The United States has objected to a motion by Nikhil Gupta – the Indian national accused of conspiring to kill Khalistani terrorist Gurpatwant Singh Pannun – seeking proof of charges against him.
The US govenment said it would only provide the information when Gupta – being held in a Czech Republic prison pending extradition – appears, and is arraigned in, a New York City court.
The US government was responding to a ‘Motion to Compel Production of Discovery’ filed by Gupta’s legal team in a New York court last week. Gupta’s lawyers requested the court to direct federal prosecutors to provide “materials relevant to (our) ability to defend the charges”.
US District Judge Victor Marrero gave the federal government three days to respond.
In that response, filed on the third day, the US government said it was “prepared to produce discovery promptly upon the defendant’s appearance”.
The US government also argued Gupta “is not entitled to discovery (before then) and identifies no good reason” to receive the prosecution’s material, and that witholding such material is “consistent with federal rules of criminal procedure”.
Earlier, Gupta’s lawers in the US had said their client had received “no evidence or documentation of any sort… other than the indictment itself”, and that the ‘Motion to Compel Production of Discovery’ is “particularly appropriate here… as he is being subject to repeated interrogations by US officials without presence of counsel representing him in his criminal case”.
“The defence counsel present in Prague has no evidence… other than bare indictment. Accordingly, this Court should order the government to comply with the defence discovery request here,” the motion said.
Nikhil Gupta, 52, is accused of conspiring with an as-yet unnamed Indian government employee – codenamed CC-1 – to hire a ‘hitman’ – an undercover US federal agent – to kill Pannun, an American-Canadian citizen. US prosecutors claim to have communication between the two, in which the latter asked the former to plan the killing. In return, a criminal case against him in Gujarat was dropped.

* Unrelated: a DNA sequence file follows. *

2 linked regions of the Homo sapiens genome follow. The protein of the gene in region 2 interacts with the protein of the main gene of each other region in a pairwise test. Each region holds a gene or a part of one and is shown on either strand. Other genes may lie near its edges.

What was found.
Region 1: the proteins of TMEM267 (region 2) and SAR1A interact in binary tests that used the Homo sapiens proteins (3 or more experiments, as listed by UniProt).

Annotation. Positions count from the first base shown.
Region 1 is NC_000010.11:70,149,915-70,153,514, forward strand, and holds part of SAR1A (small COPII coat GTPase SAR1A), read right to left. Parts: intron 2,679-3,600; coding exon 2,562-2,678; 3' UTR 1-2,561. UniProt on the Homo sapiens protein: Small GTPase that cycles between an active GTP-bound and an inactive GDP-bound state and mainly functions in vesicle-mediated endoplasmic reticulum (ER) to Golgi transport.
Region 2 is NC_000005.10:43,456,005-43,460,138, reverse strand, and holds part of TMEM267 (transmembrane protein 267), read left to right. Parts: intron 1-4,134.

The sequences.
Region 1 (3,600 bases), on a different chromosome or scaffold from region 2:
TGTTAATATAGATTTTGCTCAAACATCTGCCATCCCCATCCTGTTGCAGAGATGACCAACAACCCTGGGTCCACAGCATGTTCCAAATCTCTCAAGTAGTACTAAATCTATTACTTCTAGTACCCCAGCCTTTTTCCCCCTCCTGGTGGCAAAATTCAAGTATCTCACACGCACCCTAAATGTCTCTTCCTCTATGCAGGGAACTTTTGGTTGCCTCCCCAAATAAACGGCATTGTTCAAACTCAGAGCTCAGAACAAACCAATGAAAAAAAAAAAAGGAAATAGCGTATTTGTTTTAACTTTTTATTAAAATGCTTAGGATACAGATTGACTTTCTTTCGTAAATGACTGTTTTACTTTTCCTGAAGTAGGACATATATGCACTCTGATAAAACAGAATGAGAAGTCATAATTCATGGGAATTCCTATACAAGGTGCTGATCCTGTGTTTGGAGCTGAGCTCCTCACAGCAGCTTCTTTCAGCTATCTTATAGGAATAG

If convicted, Nikhil Gupta faces twin 10-year jail terms – one each for the murder-for-hire and conspiracy to commit murder-for-hire charges.
A Prague court has approved an initial request for his extradition to the United States “but several layers of judicial review remain before any final extradition order (is issued)”, his lawyers have said.
Last month Gupta also approached the Supreme Court in India, via a family member called ‘X’, claiming human rights violations. Specifically, it claimed a breach of fundamental rights, including “forced consumption of beef and pork” that he found offensive as a “devout Hindu and vegetarian”.
The petition was dismissed with the court noting the matter as “sensitive” and one with “international implications. It also said it had to respect the sovereignty of courts in other nations.
“The only intervention we can look into is consular access as per Vienna Convention, which you yourself say in the petition that you have got…” Justice Sanjiv Khanna said.
Also last month, Prime Minister Narendra Modi made his first public comment on a topic that has the potential to disrupt economic and diplomatic relations between India and the US.
Modi said, “If a citizen of ours has done anything, good or bad, we are ready to look into it.” He also said India-US ties could not be derailed over “a few incidents”.
Meanwhile, in its formal response to the charges against an Indian citizen, the External Affairs Ministry said “India takes such inputs seriously… and relevant departments are already examining the issue”.